FIG. 4 also shows that for a space-saving design, a total of six take-up wheels (one for each of six pegs 7) are arranged one above the other in two planes in the view shown in FIG. 3. In the same way, the flexible shafts 11 are also guided in two planes.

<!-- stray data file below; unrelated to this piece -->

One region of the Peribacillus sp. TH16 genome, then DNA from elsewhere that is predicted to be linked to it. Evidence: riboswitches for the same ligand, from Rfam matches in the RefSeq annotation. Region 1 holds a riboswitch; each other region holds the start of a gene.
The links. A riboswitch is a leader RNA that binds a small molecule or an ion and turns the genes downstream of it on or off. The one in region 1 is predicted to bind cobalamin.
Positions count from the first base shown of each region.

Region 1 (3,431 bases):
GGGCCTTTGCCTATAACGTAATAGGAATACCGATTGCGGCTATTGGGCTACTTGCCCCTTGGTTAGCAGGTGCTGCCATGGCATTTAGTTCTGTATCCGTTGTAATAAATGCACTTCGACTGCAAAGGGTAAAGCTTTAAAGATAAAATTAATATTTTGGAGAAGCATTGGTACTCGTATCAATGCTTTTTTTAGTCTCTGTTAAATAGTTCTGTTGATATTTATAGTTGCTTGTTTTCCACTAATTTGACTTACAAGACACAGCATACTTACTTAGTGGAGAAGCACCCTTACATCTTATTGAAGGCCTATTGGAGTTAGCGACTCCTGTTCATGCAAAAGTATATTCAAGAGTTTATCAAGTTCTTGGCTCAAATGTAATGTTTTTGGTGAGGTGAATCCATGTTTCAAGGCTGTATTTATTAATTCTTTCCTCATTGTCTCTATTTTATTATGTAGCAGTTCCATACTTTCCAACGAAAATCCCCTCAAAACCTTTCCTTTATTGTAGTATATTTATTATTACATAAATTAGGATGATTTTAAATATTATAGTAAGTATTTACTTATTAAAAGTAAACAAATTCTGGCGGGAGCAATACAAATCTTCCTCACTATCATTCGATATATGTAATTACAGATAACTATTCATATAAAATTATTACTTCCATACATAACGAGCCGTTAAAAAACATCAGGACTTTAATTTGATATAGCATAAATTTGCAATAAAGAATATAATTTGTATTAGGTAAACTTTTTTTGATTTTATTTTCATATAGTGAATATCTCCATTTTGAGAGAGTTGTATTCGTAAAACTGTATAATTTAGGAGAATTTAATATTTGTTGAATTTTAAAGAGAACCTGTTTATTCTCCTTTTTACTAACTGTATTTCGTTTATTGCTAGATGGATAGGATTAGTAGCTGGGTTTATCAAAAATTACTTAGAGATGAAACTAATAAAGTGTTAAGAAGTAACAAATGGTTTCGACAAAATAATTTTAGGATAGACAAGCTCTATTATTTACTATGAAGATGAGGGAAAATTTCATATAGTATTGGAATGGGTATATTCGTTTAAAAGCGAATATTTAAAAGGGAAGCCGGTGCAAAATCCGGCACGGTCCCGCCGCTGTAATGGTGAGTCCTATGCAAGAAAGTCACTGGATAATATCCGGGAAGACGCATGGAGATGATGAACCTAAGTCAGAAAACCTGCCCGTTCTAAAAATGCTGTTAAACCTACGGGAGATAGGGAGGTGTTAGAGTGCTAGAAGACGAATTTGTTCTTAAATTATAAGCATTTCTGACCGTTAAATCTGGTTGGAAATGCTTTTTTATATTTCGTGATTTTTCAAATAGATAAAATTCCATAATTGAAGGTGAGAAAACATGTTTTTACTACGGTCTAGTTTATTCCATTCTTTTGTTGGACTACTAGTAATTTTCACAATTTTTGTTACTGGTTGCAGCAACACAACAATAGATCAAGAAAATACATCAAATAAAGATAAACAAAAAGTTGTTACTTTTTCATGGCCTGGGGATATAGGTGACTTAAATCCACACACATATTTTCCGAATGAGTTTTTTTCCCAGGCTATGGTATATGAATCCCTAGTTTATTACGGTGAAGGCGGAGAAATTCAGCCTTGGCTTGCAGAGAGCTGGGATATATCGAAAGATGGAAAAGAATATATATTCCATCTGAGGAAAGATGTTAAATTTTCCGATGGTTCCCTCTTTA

The device illustrated here is very suitable in particular for being tied into a system for automatic tuning of the string instrument, namely the electric guitar 1 here. The motors 15 as well as the gear 12 and/or a trigger mechanism are therefore connected to a controller for coupling of individual take-up wheels 13. This controller is also connected to a detection unit for detecting the actual frequency in which a string vibrates and the controller is capable of comparing this actual frequency with an ideal frequency. On the basis of the results of this comparison, the controller controls one of the motors 15 (depending on the direction of rotation required for tightening or relaxing the string to be tuned). Furthermore, the controller triggers a coupling mechanism which causes the take-up wheel 13 that is assigned to the peg 7 and on which the string to be tightened is wound to engage with the drive roller 14 assigned to the triggered motor 15 so that the string is either tightened or relaxed. The controller also controls when the string has the right tension, preferably by feedback regulation in which the sound generated by the string is permanently monitored, and then releases the take-up wheel 13 from the drive roller 14 and turns off the motor 15.